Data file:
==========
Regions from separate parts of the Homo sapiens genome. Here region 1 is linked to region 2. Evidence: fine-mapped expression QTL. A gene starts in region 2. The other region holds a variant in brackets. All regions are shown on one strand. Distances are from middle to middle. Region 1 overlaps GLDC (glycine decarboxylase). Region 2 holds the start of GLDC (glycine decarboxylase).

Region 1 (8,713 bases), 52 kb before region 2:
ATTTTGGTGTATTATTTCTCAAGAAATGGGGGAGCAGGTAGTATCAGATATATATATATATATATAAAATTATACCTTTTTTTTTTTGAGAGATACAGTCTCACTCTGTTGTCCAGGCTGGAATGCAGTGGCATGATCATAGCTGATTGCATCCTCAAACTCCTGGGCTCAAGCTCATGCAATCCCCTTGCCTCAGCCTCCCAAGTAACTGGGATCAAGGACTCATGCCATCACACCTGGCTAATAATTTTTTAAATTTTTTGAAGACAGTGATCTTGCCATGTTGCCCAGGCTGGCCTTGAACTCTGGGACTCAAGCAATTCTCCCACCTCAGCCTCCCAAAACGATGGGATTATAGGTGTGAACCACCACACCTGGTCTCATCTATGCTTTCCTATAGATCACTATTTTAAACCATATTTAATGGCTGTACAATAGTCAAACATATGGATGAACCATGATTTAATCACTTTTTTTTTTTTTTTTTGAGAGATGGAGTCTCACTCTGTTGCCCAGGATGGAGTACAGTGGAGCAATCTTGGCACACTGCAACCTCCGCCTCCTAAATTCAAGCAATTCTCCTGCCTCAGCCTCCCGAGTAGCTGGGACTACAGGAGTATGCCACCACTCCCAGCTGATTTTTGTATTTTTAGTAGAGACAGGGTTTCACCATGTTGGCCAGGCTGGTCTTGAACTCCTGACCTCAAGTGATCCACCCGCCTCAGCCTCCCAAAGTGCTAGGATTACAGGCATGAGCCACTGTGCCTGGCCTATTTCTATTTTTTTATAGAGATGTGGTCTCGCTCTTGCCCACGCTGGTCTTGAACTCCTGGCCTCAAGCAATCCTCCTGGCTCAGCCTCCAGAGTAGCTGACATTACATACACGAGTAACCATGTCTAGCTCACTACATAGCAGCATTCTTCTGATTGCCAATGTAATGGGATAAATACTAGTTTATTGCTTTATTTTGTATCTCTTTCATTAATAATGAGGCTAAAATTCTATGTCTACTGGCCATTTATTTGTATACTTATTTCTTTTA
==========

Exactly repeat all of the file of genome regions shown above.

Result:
Regions from separate parts of the Homo sapiens genome. Here region 1 is linked to region 2. Evidence: fine-mapped expression QTL. A gene starts in region 2. The other region holds a variant in brackets. All regions are shown on one strand. Distances are from middle to middle. Region 1 overlaps GLDC (glycine decarboxylase). Region 2 holds the start of GLDC (glycine decarboxylase).

Region 1 (8,713 bases), 52 kb before region 2:
ATTTTGGTGTATTATTTCTCAAGAAATGGGGGAGCAGGTAGTATCAGATATATATATATATATATAAAATTATACCTTTTTTTTTTTGAGAGATACAGTCTCACTCTGTTGTCCAGGCTGGAATGCAGTGGCATGATCATAGCTGATTGCATCCTCAAACTCCTGGGCTCAAGCTCATGCAATCCCCTTGCCTCAGCCTCCCAAGTAACTGGGATCAAGGACTCATGCCATCACACCTGGCTAATAATTTTTTAAATTTTTTGAAGACAGTGATCTTGCCATGTTGCCCAGGCTGGCCTTGAACTCTGGGACTCAAGCAATTCTCCCACCTCAGCCTCCCAAAACGATGGGATTATAGGTGTGAACCACCACACCTGGTCTCATCTATGCTTTCCTATAGATCACTATTTTAAACCATATTTAATGGCTGTACAATAGTCAAACATATGGATGAACCATGATTTAATCACTTTTTTTTTTTTTTTTTGAGAGATGGAGTCTCACTCTGTTGCCCAGGATGGAGTACAGTGGAGCAATCTTGGCACACTGCAACCTCCGCCTCCTAAATTCAAGCAATTCTCCTGCCTCAGCCTCCCGAGTAGCTGGGACTACAGGAGTATGCCACCACTCCCAGCTGATTTTTGTATTTTTAGTAGAGACAGGGTTTCACCATGTTGGCCAGGCTGGTCTTGAACTCCTGACCTCAAGTGATCCACCCGCCTCAGCCTCCCAAAGTGCTAGGATTACAGGCATGAGCCACTGTGCCTGGCCTATTTCTATTTTTTTATAGAGATGTGGTCTCGCTCTTGCCCACGCTGGTCTTGAACTCCTGGCCTCAAGCAATCCTCCTGGCTCAGCCTCCAGAGTAGCTGACATTACATACACGAGTAACCATGTCTAGCTCACTACATAGCAGCATTCTTCTGATTGCCAATGTAATGGGATAAATACTAGTTTATTGCTTTATTTTGTATCTCTTTCATTAATAATGAGGCTAAAATTCTATGTCTACTGGCCATTTATTTGTATACTTATTTCTTTTA